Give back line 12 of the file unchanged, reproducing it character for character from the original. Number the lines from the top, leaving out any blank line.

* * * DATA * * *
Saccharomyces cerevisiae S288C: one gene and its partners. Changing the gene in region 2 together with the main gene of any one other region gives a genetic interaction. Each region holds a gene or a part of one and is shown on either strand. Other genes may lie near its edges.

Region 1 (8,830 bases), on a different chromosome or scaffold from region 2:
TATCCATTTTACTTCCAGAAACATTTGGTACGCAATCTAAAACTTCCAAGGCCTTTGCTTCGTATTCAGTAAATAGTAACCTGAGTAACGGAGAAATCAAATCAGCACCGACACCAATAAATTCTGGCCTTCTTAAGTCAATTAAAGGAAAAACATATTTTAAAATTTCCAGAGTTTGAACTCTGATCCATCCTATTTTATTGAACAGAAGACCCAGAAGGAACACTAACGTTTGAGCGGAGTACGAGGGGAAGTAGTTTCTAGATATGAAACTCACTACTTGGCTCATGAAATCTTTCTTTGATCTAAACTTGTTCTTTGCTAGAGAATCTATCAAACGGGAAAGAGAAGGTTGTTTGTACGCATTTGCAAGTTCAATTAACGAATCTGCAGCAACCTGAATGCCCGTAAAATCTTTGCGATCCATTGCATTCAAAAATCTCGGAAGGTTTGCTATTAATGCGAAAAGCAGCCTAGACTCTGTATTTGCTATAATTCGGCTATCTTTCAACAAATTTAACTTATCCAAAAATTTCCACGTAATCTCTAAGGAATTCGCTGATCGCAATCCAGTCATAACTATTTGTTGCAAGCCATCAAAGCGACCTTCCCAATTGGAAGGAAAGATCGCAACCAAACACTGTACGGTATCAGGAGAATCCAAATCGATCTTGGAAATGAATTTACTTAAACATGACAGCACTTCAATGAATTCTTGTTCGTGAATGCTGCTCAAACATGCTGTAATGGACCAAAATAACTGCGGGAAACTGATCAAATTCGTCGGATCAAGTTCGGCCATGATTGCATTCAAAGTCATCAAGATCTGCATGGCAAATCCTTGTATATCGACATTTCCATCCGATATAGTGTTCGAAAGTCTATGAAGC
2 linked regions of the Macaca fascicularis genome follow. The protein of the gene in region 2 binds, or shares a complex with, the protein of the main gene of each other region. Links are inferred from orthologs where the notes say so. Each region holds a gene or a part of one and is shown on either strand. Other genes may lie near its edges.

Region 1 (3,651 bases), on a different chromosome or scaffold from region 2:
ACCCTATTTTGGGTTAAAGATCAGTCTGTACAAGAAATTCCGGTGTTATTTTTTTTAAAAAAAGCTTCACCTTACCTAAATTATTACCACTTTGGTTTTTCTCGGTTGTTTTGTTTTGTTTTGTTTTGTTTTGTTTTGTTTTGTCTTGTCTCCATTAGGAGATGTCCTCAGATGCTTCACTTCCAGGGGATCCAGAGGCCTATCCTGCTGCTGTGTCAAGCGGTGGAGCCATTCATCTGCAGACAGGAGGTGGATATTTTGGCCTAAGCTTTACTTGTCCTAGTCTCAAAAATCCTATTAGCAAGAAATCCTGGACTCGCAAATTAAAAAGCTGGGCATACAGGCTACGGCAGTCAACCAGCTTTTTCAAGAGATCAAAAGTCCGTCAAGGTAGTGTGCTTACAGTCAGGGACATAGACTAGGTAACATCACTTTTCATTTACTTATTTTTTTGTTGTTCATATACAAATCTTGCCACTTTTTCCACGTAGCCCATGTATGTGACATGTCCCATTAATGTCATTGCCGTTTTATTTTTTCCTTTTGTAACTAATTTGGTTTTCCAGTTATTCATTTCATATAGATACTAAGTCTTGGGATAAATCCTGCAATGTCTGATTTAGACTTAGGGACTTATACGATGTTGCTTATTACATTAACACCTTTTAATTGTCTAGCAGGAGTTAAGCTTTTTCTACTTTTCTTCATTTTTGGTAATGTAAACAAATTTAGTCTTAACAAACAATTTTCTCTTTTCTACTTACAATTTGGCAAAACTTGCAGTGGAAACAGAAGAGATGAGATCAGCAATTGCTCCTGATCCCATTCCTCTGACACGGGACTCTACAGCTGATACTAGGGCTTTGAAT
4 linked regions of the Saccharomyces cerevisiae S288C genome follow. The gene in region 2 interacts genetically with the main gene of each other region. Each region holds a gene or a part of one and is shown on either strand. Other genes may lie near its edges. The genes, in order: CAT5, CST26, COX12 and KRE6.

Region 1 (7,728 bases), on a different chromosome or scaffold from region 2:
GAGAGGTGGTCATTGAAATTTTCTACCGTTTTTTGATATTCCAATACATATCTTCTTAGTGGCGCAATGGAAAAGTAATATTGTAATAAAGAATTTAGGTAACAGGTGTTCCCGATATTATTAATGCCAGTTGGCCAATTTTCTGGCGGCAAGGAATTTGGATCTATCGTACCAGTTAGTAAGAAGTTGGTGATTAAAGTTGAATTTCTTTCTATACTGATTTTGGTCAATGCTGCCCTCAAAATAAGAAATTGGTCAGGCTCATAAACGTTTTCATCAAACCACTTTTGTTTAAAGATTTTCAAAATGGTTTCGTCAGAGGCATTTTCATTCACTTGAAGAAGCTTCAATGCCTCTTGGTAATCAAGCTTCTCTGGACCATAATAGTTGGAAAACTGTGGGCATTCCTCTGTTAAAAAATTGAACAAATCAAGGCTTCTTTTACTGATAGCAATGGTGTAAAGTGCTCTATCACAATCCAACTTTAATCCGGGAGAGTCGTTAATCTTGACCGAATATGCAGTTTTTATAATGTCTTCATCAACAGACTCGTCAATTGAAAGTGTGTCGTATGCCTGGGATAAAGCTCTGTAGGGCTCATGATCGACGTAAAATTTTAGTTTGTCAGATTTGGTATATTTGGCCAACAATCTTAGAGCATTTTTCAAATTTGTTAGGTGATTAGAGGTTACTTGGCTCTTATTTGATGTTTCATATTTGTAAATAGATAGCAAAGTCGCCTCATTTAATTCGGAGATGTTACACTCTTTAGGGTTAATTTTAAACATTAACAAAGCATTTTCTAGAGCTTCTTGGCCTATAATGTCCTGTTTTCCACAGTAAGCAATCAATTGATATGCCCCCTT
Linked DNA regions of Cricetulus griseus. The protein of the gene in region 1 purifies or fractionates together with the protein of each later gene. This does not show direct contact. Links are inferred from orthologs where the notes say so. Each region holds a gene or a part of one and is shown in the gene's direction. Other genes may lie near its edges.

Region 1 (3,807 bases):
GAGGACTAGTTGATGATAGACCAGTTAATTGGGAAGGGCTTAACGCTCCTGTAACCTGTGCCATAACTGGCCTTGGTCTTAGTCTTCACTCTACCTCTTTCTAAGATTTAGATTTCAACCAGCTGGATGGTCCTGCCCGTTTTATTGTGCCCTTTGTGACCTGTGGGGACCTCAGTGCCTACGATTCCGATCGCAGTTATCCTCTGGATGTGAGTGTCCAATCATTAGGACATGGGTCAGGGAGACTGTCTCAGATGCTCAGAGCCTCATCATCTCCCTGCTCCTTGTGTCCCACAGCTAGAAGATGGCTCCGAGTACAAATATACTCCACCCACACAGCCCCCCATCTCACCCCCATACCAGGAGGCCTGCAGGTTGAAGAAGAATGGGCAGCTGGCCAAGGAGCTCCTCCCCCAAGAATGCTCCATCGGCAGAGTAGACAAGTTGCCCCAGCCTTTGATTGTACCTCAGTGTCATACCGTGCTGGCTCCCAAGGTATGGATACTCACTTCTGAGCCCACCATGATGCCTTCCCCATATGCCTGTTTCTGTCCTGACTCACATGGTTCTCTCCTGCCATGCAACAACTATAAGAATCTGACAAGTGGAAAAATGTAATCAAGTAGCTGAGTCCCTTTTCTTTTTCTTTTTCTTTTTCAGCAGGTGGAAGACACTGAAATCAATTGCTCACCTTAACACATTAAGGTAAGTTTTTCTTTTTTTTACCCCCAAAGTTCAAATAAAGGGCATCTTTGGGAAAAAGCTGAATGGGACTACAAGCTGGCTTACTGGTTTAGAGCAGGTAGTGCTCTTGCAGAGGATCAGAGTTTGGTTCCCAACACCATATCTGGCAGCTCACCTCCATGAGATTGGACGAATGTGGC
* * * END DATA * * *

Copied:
GAGGACTAGTTGATGATAGACCAGTTAATTGGGAAGGGCTTAACGCTCCTGTAACCTGTGCCATAACTGGCCTTGGTCTTAGTCTTCACTCTACCTCTTTCTAAGATTTAGATTTCAACCAGCTGGATGGTCCTGCCCGTTTTATTGTGCCCTTTGTGACCTGTGGGGACCTCAGTGCCTACGATTCCGATCGCAGTTATCCTCTGGATGTGAGTGTCCAATCATTAGGACATGGGTCAGGGAGACTGTCTCAGATGCTCAGAGCCTCATCATCTCCCTGCTCCTTGTGTCCCACAGCTAGAAGATGGCTCCGAGTACAAATATACTCCACCCACACAGCCCCCCATCTCACCCCCATACCAGGAGGCCTGCAGGTTGAAGAAGAATGGGCAGCTGGCCAAGGAGCTCCTCCCCCAAGAATGCTCCATCGGCAGAGTAGACAAGTTGCCCCAGCCTTTGATTGTACCTCAGTGTCATACCGTGCTGGCTCCCAAGGTATGGATACTCACTTCTGAGCCCACCATGATGCCTTCCCCATATGCCTGTTTCTGTCCTGACTCACATGGTTCTCTCCTGCCATGCAACAACTATAAGAATCTGACAAGTGGAAAAATGTAATCAAGTAGCTGAGTCCCTTTTCTTTTTCTTTTTCTTTTTCAGCAGGTGGAAGACACTGAAATCAATTGCTCACCTTAACACATTAAGGTAAGTTTTTCTTTTTTTTACCCCCAAAGTTCAAATAAAGGGCATCTTTGGGAAAAAGCTGAATGGGACTACAAGCTGGCTTACTGGTTTAGAGCAGGTAGTGCTCTTGCAGAGGATCAGAGTTTGGTTCCCAACACCATATCTGGCAGCTCACCTCCATGAGATTGGACGAATGTGGC